The performances by Anna Kendrick and Blake Lively in the mystery-comedy “A Simple Favor” are so invigorating, so generous with pointed inflections and snappy gestures, that they fill the movie’s good-humored, amply plotted emptiness. They’re two of the most creative performers of their generation; Kendrick twirls lines of dialogue with a lilt and a spin that keeps them up in the air for an instant before they land; Lively carries an element of melodramatic mystery that says with a glance what others strain to say with a tirade. The movie’s brisk and intricate action, anchored in a comfortable Connecticut suburb, allows them to hit a gaudy, giddy variety of notes, which hang on the movie’s busy framework like baubles on a Christmas tree, disguising the fact that it’s made of plastic.
Kendrick plays Stephanie Smothers, the widowed mother of a first-grader named Miles (Joshua Satine); she’s a stay-at-home parent of extraordinary energy and blithe enthusiasm, who volunteers copiously for community and classroom activities and works vigorously on her vlog for mothers, centered on cooking, crafts, and homilies. When Miles and one of his classmates, Nicky (Ian Ho) demand a playdate, Stephanie is thrust into the overwhelming company of Nicky’s mother, Emily Nelson (Lively), a flamboyantly chic public-relations executive for a New York fashion firm who lives in a high-styled house with her husband, Sean Townsend (Henry Golding), who published a best-selling novel a decade ago but hasn’t written much since and is teaching at a local college. The two women become fast friends, sharing martinis and confidences. Emily asks Stephanie for the “simple favor” of picking up Nicky after school so frequently that other parents think Stephanie’s being used as a nanny surrogate. Then Emily disappears, and—though the police are on the case—Stephanie decides to investigate on her own.
The movie, with a script by Jessica Sharzer, based on a novel by Darcey Bell, and directed by Paul Feig, sets up the characters of Emily and Stephanie with a fragmentary, exaggerated backstory that Lively and Kendrick manage to put over as integral and unified. Stephanie, a lifelong suburbanite, is volubly unsophisticated and self-deprecatingly uncool and filled with wonder and admiration for Emily, who breezily calls her a “nerd.” Emily flaunts her own life on the wild side, using R-rated language in front of the children, listening to French pop by Serge Gainsbourg, keeping a nude painting of herself in the family living room, drinking with connoisseurship, divulging intimacies profligately.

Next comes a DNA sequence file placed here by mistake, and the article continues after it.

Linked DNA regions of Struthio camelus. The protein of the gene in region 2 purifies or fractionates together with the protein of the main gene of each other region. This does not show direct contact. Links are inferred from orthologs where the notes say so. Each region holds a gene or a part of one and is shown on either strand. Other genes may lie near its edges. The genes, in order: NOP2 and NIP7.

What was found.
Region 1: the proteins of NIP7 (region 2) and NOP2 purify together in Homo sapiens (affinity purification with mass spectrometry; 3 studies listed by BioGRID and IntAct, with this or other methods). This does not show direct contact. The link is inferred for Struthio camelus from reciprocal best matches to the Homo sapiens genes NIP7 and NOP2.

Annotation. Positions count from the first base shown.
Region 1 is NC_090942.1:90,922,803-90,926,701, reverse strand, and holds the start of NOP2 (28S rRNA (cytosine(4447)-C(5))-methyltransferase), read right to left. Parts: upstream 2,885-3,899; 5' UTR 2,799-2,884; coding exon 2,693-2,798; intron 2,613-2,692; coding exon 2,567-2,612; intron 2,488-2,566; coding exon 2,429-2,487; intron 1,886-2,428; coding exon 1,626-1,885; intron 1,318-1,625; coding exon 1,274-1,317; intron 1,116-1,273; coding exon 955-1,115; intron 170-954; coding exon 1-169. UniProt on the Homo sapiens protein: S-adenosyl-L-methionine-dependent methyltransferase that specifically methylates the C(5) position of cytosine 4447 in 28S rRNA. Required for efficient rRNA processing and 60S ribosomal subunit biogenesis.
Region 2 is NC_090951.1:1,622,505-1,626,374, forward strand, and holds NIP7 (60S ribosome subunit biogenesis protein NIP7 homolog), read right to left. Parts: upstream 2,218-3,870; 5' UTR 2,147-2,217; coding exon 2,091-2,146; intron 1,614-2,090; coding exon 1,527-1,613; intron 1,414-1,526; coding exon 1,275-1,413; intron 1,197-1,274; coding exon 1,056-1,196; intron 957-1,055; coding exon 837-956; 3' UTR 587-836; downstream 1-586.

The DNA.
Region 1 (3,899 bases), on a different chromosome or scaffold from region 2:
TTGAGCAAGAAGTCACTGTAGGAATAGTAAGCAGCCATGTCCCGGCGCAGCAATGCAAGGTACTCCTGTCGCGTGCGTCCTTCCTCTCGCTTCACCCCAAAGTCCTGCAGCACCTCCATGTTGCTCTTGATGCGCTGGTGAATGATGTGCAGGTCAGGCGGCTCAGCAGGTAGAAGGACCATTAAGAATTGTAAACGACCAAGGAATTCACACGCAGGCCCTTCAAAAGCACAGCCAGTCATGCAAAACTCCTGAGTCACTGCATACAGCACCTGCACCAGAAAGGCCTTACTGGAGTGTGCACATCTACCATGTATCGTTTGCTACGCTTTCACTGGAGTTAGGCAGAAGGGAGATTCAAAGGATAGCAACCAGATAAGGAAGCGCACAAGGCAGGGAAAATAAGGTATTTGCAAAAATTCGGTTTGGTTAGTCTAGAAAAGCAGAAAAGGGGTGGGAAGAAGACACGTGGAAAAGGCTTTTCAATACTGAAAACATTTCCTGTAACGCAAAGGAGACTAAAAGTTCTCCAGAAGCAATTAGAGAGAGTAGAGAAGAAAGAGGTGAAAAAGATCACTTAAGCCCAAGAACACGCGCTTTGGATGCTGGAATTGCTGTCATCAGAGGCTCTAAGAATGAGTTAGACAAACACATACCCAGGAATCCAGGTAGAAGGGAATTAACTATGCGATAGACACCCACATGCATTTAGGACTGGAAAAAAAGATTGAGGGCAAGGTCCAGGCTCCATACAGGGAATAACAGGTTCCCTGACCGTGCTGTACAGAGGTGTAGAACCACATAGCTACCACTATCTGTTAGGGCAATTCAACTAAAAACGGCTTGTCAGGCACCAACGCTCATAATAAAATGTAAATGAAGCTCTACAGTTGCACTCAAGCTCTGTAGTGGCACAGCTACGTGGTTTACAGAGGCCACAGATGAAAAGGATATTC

Both women, as it turns out, have secrets. (Secrets, Stephanie says in one of her vlog entries, are “like margarine: easy to spread, bad for the heart.”) It’s no surprise that the ones borne and withheld by Emily, who has a violent resistance to being photographed by Stephanie (“I’ll slap an injunction on your yearbook”), are of greater dramatic and legal moment. Stephanie’s investigation takes her on distant travels, requires her to play elaborately crafted roles, and reaches deep into Emily’s mysterious past. It’s no spoiler to say that, true to its murder-mystery format, clues are carefully planted to call into doubt the official hypothesis regarding Emily’s disappearance. Stephanie’s quest is motivated all the more by the shadow of suspicion cast on her by the police, in the person of the town’s Detective Summerville (played with wry humor by Bashir Salahuddin), as a result of her friendship with Emily’s husband.
“A Simple Favor” is a sort of collage, featuring thematic snippets from “L’Avventura,” “Vertigo,” and “Double Indemnity,” set in the updated turf of Douglas Sirk, in an archetypal suburb that’s decorated in the catchy bright colors of the Hollywood sixties. The movie’s other locations, in Manhattan and more distant venues, as well as the characters who inhabit them, are—with the exception of one formidable character, played by Jean Smart—mere stereotypes. (There’s also one comedy bit, by Sugenja Sri, as a receptionist, that must have been difficult for her to perform without cracking up.) But, for all the pinging, zippy dialogue and the resonant situations, Feig doesn’t manage to extract much substance from the teeming, incident-packed story.
The drama is heavily backloaded, with a late-breaking information dump (reinforced with flashbacks) that fills in more of the characters’ backstories; to delve into it would be spoiler-y, but suffice it to say that neither the woman of flashily mysterious glamour nor the one of folksy homespun cheer has had an altogether easy or simple life. Neither one entirely fits into the normative texture of the suburb (a virtual Greek chorus of their fellow-parents, played by Kelly McCormack, Andrew Rannells, and Aparna Nancherla, makes fun of both), but that very texture remains as unrealized as the two women it foregrounds. The neighborhood, though conspicuously diverse, remains utterly undefined; politics, religion, local issues, philosophical affinities are effaced in the interest of a tightly interlocking story that somehow runs three minutes shy of two hours despite lacking any of the sorely missing digressions of community life.
“A Simple Favor” ’s hollow collection of stylistic elements has an aspirational swing, emphasized by the Franco-pop soundtrack and the alluringly tinted imagery of the end credits (by David Clayton), which sends a viewer home with a sense of what Feig had hoped to achieveby way of his own directing. The wonder of it all is that Kendrick and Lively have the ability to paper over all that’s missing from the film and offer it—at least, for the duration of the viewing—a satisfying illusion of fullness.